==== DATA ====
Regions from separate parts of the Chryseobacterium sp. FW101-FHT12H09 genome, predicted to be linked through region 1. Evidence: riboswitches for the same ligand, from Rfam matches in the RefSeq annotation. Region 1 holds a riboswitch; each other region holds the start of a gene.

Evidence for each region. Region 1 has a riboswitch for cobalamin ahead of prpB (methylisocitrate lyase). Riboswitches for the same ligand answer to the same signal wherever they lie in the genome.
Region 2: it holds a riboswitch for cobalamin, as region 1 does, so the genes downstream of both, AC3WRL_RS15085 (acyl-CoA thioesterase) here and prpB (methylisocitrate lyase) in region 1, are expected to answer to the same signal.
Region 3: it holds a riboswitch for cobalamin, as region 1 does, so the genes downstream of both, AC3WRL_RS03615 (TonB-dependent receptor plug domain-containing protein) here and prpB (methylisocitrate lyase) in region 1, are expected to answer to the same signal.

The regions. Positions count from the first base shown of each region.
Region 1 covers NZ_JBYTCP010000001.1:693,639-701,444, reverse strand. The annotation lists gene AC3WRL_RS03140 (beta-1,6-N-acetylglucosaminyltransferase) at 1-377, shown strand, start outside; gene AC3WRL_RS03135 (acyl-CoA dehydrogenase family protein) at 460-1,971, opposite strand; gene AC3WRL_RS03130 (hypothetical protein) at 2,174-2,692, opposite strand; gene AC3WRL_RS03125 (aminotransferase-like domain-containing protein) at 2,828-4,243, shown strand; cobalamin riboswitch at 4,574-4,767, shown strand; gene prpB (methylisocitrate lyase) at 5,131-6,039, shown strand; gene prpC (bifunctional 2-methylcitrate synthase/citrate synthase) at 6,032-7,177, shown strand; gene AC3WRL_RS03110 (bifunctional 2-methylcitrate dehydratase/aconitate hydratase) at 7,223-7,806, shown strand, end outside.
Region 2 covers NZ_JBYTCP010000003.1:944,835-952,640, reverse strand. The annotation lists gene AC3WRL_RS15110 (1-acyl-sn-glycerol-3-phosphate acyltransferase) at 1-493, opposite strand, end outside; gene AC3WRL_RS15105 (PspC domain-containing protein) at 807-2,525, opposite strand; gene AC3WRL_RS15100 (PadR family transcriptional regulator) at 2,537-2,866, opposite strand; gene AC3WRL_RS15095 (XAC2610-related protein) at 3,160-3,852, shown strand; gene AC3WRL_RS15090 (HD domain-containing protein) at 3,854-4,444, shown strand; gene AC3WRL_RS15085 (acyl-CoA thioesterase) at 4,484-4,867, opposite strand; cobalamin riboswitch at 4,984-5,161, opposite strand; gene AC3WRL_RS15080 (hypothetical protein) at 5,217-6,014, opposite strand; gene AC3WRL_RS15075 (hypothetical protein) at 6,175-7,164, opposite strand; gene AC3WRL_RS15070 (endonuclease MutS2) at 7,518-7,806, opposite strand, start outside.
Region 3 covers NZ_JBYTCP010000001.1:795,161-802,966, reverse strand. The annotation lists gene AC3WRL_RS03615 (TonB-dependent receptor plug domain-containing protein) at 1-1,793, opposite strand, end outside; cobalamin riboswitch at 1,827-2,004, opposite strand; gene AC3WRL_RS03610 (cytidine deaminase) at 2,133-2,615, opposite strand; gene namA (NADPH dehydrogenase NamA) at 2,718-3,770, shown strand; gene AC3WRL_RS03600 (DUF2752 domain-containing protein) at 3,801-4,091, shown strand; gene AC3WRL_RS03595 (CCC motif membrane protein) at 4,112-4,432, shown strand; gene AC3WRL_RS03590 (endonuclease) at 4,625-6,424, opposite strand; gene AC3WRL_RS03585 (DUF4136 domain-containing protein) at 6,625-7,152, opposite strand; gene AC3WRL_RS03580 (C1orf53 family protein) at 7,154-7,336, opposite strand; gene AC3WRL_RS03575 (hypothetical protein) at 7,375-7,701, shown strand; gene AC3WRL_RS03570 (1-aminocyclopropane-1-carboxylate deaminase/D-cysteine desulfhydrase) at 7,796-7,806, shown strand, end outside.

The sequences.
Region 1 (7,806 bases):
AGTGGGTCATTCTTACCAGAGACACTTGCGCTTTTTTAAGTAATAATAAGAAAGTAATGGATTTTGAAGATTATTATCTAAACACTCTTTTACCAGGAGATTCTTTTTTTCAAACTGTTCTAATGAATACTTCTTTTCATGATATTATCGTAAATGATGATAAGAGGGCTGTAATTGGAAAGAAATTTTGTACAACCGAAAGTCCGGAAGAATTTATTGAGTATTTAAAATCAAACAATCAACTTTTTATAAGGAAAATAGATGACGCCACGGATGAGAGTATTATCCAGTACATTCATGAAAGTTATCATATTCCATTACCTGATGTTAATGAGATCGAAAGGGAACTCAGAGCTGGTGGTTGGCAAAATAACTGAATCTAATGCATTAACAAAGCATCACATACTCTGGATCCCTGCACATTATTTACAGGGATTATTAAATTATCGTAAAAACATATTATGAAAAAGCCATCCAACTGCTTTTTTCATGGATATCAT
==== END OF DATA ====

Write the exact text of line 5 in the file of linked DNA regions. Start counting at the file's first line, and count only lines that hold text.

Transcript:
The regions. Positions count from the first base shown of each region.